We came to call this the "rinsing your cottage cheese" factor. The analogy comes from a disciplined world-class athlete named Dave Scott, who won the Hawaii Ironman Triathlon six times. In training, Scott would ride his bike 75 miles, swim 20,000 meters, and run 17 miles  - on average, every single day. Dave Scott did not have a weight problem! Yet he believed that a low-fat, high-carbohydrate diet would give him an extra edge. So, Dave Scott - a man who burned at least 5,000 calories a day in training - would literally rinse his cottage cheese to get the extra fat off. Now, there is no evidence that he absolutely needed to rinse his cottage cheese to win the Ironman; that's not the point of the story. The point is that rinsing his cottage cheese was simply one more small step that he believed would make him just that much better, one more small step added to all the other small steps to create a consistent program of superdiscipline (p. 127).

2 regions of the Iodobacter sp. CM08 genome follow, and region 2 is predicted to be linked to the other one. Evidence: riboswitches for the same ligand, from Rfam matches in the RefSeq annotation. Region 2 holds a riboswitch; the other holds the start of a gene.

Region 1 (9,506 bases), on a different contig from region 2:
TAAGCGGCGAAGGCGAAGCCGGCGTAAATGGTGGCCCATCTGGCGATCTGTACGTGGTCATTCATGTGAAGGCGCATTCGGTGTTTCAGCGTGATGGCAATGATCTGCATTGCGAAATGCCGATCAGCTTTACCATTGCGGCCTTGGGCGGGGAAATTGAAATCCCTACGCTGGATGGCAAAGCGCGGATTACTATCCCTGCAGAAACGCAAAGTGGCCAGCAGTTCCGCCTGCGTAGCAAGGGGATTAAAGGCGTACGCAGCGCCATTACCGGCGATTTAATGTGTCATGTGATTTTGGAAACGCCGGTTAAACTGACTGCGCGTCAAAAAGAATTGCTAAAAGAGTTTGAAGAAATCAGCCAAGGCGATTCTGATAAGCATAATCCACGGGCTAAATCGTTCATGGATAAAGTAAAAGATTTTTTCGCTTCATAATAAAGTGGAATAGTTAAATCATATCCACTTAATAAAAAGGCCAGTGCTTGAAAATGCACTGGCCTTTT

If an athlete like Dave Scott finds it important to literally rinse out his cottage cheese to get an additional edge for a triathlon, and an elite corporation is fanatical about a consistent, disciplined culture, how much more should a Christian be superdisciplined in order to move from good to great in their journey through life.

In my next post, Part 2, I will look at the application of the "rinsing your cottage cheese" factor for the Christian.

Friday, June 25, 2010

Profiles in Generosity | Nancy the single mom

Nancy was a single mother with young children. Her ex-husband sent her only a small amount of grocery money every week - so small it couldn't even feed one person, much less her family of four. But Nancy decided to begin giving to God from her little bit of grocery money and trust Him to provide. Shortly after, she got a job with a cookbook company. The company paid Nancy to go grocery shopping and prepare meals so they could take photographs for their cookbooks. When they were done taking pictures, Nancy could keep the food she had purchased and prepared. Isn't that an amazing story of God's goodness? Nancy learned that even if you're poor, you still need to learn to give from whatever you have.